Review by Matt S.
After slogging through utterly mammoth reviews of Dead or Alive 6 and The Caligula Effect: Overdose – games that have a great deal of personal resonance with me – I needed to play something empty that I could be done with quickly. About the highest compliment I can pay History 2048: it actually scratched that itch.
History 2048 is a blatant and completely creatively bankrupt clone of 2048; the mobile phone puzzle game phenomenon that everyone’s over now and has failed to be the “next Tetris” as some were claiming when it was at its peak. There’s absolutely nothing about History 2048 that 2048 itself didn’t do; you slide blocks around, and if the blocks have the same value, they combine to create a block that’s the sum of those two values. You keep doing this until you can’t combine blocks any more.
Part of what made 2048 such a brilliant little game was the fact that the blocks” were easy to recognise and interpret. They were numbered, so you knew immediately which blocks you needed to combine. The 2 block, combined with another 2 block, becomes a 4 block. 32 + 32 becomes 64. 64 + 64 becomes 128, and so on and so forth. The symmetry of the numbers and the way the game tapped into our inherent need to count things was the beauty of 2048. It was simple. Mathematical. Elegant.
History 2048 can’t even get that right. Instead of numbers, we have vague depictions of various moments in human history. The more recent the scene that the block depicts, the higher the value of the block. So now you need to combine two campfires to make a woolly mammoth, two Trojan Wars to make an ancient Olympic Games, or two Battle of Thermopylares to make a Gladiators. See the issue here? The blocks now have a highly abstracted value, and while playing the game is no problem (simply match two of the same block where you can), after a few minutes the playfield becomes a mess of silly icons that are reasonably attractive on the eyes, but a complete logical bust.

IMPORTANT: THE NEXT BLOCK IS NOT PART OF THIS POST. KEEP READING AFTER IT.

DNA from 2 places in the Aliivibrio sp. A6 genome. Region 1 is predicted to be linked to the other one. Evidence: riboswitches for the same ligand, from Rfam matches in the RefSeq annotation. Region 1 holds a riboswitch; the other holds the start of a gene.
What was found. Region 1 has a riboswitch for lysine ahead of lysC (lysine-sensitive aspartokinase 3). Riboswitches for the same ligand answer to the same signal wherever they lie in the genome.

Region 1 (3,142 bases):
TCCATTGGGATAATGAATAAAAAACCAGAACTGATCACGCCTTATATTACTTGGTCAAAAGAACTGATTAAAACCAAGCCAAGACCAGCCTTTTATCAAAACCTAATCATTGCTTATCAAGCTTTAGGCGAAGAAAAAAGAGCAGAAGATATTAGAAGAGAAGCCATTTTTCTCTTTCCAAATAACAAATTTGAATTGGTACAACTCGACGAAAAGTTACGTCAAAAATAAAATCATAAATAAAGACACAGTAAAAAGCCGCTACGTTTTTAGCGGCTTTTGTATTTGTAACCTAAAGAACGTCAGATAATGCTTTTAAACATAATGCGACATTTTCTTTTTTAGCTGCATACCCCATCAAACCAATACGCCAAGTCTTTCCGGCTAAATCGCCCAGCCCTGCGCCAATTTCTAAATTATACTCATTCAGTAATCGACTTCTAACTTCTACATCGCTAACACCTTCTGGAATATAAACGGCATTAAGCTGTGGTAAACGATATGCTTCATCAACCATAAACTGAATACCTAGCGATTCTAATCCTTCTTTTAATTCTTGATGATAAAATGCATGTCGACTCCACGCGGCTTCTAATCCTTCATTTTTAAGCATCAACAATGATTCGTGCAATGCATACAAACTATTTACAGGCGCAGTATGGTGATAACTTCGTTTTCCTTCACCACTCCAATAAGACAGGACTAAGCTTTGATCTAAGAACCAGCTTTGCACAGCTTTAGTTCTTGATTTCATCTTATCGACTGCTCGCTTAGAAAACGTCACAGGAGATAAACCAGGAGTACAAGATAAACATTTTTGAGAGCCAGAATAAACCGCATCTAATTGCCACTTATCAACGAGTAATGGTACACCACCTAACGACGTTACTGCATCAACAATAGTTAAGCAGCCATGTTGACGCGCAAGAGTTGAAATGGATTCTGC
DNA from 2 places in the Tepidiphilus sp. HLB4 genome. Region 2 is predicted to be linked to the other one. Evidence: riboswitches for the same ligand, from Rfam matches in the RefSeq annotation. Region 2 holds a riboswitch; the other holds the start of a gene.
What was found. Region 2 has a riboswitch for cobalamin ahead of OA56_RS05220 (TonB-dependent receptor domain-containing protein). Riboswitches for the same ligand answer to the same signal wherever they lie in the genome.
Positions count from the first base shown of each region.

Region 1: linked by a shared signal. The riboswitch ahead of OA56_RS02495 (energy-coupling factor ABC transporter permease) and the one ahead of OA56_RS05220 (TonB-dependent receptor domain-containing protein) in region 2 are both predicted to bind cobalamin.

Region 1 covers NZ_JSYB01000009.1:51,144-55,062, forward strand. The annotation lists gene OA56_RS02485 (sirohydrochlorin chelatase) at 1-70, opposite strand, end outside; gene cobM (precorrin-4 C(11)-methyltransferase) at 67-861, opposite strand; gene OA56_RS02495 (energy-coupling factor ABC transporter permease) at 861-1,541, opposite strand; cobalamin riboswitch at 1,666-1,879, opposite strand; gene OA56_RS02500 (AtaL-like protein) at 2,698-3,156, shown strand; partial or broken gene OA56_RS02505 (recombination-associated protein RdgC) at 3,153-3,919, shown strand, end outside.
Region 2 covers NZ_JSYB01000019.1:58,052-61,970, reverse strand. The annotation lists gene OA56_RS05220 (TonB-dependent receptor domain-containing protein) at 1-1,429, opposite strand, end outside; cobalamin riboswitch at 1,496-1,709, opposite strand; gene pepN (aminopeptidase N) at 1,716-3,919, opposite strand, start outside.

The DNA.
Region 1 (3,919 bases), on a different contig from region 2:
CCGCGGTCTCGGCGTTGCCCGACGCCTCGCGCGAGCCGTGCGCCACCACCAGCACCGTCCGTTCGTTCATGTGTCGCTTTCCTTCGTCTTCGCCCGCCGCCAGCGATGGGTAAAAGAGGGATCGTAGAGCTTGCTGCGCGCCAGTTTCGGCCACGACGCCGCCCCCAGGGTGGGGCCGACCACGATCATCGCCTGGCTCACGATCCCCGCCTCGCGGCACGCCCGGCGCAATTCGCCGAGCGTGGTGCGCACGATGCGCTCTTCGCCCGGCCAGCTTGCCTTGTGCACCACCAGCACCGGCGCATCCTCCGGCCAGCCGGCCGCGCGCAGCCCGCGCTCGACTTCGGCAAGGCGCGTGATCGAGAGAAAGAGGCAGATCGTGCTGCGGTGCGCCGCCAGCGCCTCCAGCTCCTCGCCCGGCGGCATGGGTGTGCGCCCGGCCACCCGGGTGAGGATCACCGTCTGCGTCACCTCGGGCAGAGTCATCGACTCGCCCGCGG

If History 2048 did anything of value with those icons or the journey through history, then that would be one thing, but it doesn’t. The developers have stripped the elegance out of 2048 and replaced it with visual abstraction and complexity, and as far as I can tell, the only reason that they’ve done that is because if they used numbers they’d be liable to be sued for IP theft. There’s no attempt to describe the history being depicted, there’s no story mode, or any context behind the game whatsoever.
In fact, the developer could not even be bothered giving players a menu. On loading the game up you’re thrown straight into the game, and all you can do once you’re not able to match blocks any more, and get a “game over” is restart. The game tracks your very best score, though there’s no leaderboards – online or off – and it even makes shoddy use of the Switch hardware; despite being a blatant clone of a mobile game, you’re forced to use the control stick to play, and it’s that imprecise that it’s entirely possible to ruin your game by accidentally shifting blocks in the wrong direction.
I’m all for developers to look for ways to reenvision the classics – look at how incredible Tetris 99 is in breathing new life into a puzzle classic that’s over 30 years old. What I have no tolerance for is games that only do the most superficial thing to spin a classic as a “new game.” History 2048’s “history” adds nothing to 2048, so right down to the title, this game is a false promise and a poorly executed mess.
– Matt S.
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